reliance on the integrity, strength, ability, surety, etc., of a person or thing; confidence.
confident expectation of something; hope.
confidence in the certainty of future payment for property or goods received; credit:
to sell merchandise on trust.
a person on whom or thing on which one relies:
God is my trust.
the condition of one to whom something has been entrusted.
the obligation or responsibility imposed on a person in whom confidence or authority is placed:
a position of trust.
charge, custody, or care:
to leave valuables in someone’s trust.
something committed or entrusted to one’s care for use or safekeeping, as an office, duty, or the like; responsibility; charge.
a fiduciary relationship in which one person (the trustee) holds the title to property (the trust estate or trust property) for the benefit of another (the beneficiary).
the property or funds so held.
an illegal combination of industrial or commercial companies in which the stock of the constituent companies is controlled by a central board of trustees, a group of people who have assumed the authority to supervise the affairs of the constituent companies, thus making it possible to manage the companies so as to minimize production costs, control prices, eliminate competition, etc.
any large industrial or commercial corporation or combination having a monopolistic or semimonopolistic control over the production of some commodity or service.
Law. of or relating to trusts or a trust.
verb (used without object)
to rely upon or place confidence in someone or something (usually followed by in or to):
to trust in another’s honesty; trusting to luck.
to have confidence; hope:
Things work out if one only trusts.
to sell merchandise on credit.
verb (used with object)
to have trust or confidence in; rely or depend on.
to expect confidently; hope (usually followed by a clause or infinitive as object):
trusting the job would soon be finished; trusting to find oil on the land.
to commit or consign with trust or confidence.
to permit to remain or go somewhere or to do something without fear of consequences:
He does not trust his children out of his sight.
to invest with a trust; entrust or charge with the responsibility for something:
We trust her to improve the finances of the company within the year.
to give credit to (a person) for goods, services, etc., supplied:
Will you trust us till payday?
trust to, to rely on; trust:
Never trust to luck!
in trust, in the position of being left in the care or guardianship of another:
She left money to her uncle to keep in trust for her children.
reliance on and confidence in the truth, worth, reliability, etc, of a person or thing; faith related adjective fiducial
a group of commercial enterprises combined to monopolize and control the market for any commodity: illegal in the US
the obligation of someone in a responsible position: a position of trust
custody, charge, or care: a child placed in my trust
a person or thing in which confidence or faith is placed
an arrangement whereby a person to whom the legal title to property is conveyed (the trustee) holds such property for the benefit of those entitled to the beneficial interest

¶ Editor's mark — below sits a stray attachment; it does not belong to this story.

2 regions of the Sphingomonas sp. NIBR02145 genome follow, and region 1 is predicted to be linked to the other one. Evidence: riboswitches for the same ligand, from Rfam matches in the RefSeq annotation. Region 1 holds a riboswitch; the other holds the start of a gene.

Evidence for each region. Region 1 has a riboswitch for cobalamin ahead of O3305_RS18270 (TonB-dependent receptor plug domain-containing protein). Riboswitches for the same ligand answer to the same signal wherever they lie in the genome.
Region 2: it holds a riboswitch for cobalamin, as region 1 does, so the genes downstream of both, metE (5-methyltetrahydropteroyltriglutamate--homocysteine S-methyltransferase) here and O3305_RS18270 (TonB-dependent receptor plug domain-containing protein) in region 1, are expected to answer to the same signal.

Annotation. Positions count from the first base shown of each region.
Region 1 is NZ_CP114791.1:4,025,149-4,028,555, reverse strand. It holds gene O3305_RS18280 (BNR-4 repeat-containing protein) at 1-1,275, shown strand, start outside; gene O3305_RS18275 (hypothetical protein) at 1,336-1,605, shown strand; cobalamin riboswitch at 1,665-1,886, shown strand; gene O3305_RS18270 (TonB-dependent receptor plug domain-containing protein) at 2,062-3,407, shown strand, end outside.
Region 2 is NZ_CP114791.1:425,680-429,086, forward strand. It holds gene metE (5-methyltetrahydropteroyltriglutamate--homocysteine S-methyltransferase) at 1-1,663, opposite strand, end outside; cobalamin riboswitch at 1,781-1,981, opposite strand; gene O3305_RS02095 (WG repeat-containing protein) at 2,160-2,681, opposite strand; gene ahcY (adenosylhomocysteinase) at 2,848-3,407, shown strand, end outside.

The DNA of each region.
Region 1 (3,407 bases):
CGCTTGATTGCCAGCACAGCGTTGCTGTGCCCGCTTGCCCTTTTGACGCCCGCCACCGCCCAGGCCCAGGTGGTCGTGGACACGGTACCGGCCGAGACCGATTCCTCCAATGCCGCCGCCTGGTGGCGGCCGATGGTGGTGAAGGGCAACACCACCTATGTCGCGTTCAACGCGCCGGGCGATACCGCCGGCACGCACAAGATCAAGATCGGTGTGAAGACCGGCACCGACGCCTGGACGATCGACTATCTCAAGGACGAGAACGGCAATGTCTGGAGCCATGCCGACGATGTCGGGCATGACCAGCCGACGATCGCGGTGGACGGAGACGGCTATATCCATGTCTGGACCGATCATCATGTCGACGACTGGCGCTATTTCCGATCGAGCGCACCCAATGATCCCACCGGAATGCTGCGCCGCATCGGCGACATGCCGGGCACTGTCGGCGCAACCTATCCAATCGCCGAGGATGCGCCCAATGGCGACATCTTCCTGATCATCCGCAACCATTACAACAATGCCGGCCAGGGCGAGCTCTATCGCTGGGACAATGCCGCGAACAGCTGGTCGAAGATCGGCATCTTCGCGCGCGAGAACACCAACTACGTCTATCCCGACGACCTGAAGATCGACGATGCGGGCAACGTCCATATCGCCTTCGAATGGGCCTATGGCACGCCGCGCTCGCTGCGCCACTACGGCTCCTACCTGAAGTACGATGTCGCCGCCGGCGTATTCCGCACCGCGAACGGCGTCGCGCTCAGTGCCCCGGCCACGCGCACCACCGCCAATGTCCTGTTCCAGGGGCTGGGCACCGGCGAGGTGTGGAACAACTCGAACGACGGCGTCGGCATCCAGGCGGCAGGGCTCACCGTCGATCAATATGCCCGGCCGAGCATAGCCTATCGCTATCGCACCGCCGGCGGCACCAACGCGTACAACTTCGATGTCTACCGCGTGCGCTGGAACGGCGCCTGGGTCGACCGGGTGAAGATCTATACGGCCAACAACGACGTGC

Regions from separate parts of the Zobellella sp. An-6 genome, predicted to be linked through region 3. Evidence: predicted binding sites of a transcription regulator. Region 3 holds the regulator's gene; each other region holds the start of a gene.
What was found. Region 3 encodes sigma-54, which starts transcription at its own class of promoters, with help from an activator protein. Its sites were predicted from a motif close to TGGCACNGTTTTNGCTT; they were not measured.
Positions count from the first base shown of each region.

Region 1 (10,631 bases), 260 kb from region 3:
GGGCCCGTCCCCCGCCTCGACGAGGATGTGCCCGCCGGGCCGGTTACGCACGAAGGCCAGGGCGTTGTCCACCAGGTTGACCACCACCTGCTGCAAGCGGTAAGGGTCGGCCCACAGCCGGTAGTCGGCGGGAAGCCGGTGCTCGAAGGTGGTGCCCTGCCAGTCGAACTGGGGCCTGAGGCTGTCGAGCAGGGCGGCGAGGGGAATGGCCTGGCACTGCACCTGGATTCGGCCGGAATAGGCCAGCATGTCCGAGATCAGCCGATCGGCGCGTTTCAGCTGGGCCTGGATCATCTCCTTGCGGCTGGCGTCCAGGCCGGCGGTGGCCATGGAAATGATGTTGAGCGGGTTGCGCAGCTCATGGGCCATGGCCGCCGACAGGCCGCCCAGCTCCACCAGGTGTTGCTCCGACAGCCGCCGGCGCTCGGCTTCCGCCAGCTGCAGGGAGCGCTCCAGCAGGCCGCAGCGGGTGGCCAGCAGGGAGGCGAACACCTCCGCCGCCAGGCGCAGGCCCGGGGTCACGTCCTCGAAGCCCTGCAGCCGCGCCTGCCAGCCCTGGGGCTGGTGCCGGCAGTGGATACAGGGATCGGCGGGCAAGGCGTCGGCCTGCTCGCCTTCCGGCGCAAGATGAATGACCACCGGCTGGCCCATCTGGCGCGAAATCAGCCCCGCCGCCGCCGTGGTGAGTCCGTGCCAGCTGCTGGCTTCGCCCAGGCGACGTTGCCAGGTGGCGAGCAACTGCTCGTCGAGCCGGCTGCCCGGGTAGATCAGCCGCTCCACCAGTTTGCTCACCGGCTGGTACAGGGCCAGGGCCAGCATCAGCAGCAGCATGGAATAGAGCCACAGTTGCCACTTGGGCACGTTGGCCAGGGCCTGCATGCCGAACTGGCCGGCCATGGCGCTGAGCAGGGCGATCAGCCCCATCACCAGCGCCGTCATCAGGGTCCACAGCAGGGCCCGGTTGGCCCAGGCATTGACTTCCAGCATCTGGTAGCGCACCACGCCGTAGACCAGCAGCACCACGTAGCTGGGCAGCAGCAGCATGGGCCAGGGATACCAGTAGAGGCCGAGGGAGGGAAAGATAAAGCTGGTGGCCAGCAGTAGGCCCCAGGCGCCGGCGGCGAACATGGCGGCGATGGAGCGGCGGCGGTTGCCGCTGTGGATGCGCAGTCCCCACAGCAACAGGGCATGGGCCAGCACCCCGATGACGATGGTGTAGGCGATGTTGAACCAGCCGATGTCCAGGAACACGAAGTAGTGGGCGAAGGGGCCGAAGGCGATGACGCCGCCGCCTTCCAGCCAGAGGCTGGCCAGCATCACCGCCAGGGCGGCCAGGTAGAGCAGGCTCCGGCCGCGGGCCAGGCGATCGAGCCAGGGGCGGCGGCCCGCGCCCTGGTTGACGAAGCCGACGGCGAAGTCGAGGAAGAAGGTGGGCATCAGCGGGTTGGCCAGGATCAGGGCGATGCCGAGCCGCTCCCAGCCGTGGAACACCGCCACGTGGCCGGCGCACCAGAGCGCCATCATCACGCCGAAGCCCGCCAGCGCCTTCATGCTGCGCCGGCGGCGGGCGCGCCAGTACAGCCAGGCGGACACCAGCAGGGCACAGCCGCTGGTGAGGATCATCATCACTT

property that is the subject of such an arrangement
the confidence put in the trustee related adjective fiduciary
(in the British National Health Service) a self-governing hospital, group of hospitals, or other body providing health-care services, which operates as an independent commercial unit within the NHS
See trust company, trust account (sense 2)
(modifier) of or relating to a trust or trusts: trust property
(transitive; may take a clause as object) to expect, hope, or suppose: I trust that you are well
when tr, may take an infinitive; when intr, often foll by in or to. to place confidence in (someone to do something); have faith (in); rely (upon): I trust him to tell her
(transitive) to consign for care: the child was trusted to my care
(transitive) to allow (someone to do something) with confidence in his or her good sense or honesty: I trust my daughter to go
(transitive) to extend business credit to
A combination of firms or corporations for the purpose of reducing competition and controlling prices throughout a business or industry. Trusts are generally prohibited or restricted by antitrust legislation. (Compare monopoly.)
noun 1. the charge or fee for instruction, as at a private school or a college or university: The college will raise its tuition again next year. 2. teaching or instruction, as of pupils: a school offering private tuition in languages. 3. Archaic. guardianship or custody. noun 1. instruction, esp that received in a small […]
[uhn-der-stan-ding] /ˌʌn dərˈstæn dɪŋ/ noun 1. mental process of a person who comprehends; comprehension; personal interpretation: My understanding of the word does not agree with yours. 2. intellectual faculties; intelligence; mind: a quick understanding. 3. superior power of discernment; enlightened intelligence: With her keen understanding she should have become a leader. 4. knowledge of or […]
noun, plural unities. 1. the state of being one; oneness. 2. a whole or totality as combining all its parts into one. 3. the state or fact of being united or combined into one, as of the parts of a whole; unification. 4. absence of diversity; unvaried or uniform character. 5. oneness of mind, feeling, […]
[self-val-i-dey-ting, self-] /ˌsɛlfˈvæl ɪˌdeɪ tɪŋ, ˈsɛlf-/ adjective 1. requiring no external confirmation, sanction, or validation.